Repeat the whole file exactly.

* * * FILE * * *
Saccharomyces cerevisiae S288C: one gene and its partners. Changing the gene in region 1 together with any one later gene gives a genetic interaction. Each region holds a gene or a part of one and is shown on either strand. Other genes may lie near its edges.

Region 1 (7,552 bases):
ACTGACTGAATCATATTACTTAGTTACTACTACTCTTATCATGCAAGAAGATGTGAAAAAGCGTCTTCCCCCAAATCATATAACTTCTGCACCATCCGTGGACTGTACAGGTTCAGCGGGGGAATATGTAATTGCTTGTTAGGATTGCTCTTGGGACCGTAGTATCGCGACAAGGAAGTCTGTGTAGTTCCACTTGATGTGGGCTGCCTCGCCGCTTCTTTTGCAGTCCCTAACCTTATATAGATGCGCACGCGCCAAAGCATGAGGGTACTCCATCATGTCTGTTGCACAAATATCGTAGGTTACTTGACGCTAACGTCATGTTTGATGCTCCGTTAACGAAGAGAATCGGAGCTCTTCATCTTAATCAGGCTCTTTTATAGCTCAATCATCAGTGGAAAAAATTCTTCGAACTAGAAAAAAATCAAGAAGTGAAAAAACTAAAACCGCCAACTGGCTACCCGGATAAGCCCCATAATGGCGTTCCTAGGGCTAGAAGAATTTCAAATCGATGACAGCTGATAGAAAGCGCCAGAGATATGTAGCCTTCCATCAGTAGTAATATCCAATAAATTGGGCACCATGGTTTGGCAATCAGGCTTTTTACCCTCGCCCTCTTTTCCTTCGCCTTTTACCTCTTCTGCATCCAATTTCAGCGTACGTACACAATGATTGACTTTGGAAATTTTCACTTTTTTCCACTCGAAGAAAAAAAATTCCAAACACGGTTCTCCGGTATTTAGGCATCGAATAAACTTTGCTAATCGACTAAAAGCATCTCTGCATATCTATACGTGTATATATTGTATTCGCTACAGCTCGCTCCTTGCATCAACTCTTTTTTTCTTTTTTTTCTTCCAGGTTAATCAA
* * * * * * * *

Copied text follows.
Saccharomyces cerevisiae S288C: one gene and its partners. Changing the gene in region 1 together with any one later gene gives a genetic interaction. Each region holds a gene or a part of one and is shown on either strand. Other genes may lie near its edges.

Region 1 (7,552 bases):
ACTGACTGAATCATATTACTTAGTTACTACTACTCTTATCATGCAAGAAGATGTGAAAAAGCGTCTTCCCCCAAATCATATAACTTCTGCACCATCCGTGGACTGTACAGGTTCAGCGGGGGAATATGTAATTGCTTGTTAGGATTGCTCTTGGGACCGTAGTATCGCGACAAGGAAGTCTGTGTAGTTCCACTTGATGTGGGCTGCCTCGCCGCTTCTTTTGCAGTCCCTAACCTTATATAGATGCGCACGCGCCAAAGCATGAGGGTACTCCATCATGTCTGTTGCACAAATATCGTAGGTTACTTGACGCTAACGTCATGTTTGATGCTCCGTTAACGAAGAGAATCGGAGCTCTTCATCTTAATCAGGCTCTTTTATAGCTCAATCATCAGTGGAAAAAATTCTTCGAACTAGAAAAAAATCAAGAAGTGAAAAAACTAAAACCGCCAACTGGCTACCCGGATAAGCCCCATAATGGCGTTCCTAGGGCTAGAAGAATTTCAAATCGATGACAGCTGATAGAAAGCGCCAGAGATATGTAGCCTTCCATCAGTAGTAATATCCAATAAATTGGGCACCATGGTTTGGCAATCAGGCTTTTTACCCTCGCCCTCTTTTCCTTCGCCTTTTACCTCTTCTGCATCCAATTTCAGCGTACGTACACAATGATTGACTTTGGAAATTTTCACTTTTTTCCACTCGAAGAAAAAAAATTCCAAACACGGTTCTCCGGTATTTAGGCATCGAATAAACTTTGCTAATCGACTAAAAGCATCTCTGCATATCTATACGTGTATATATTGTATTCGCTACAGCTCGCTCCTTGCATCAACTCTTTTTTTCTTTTTTTTCTTCCAGGTTAATCAA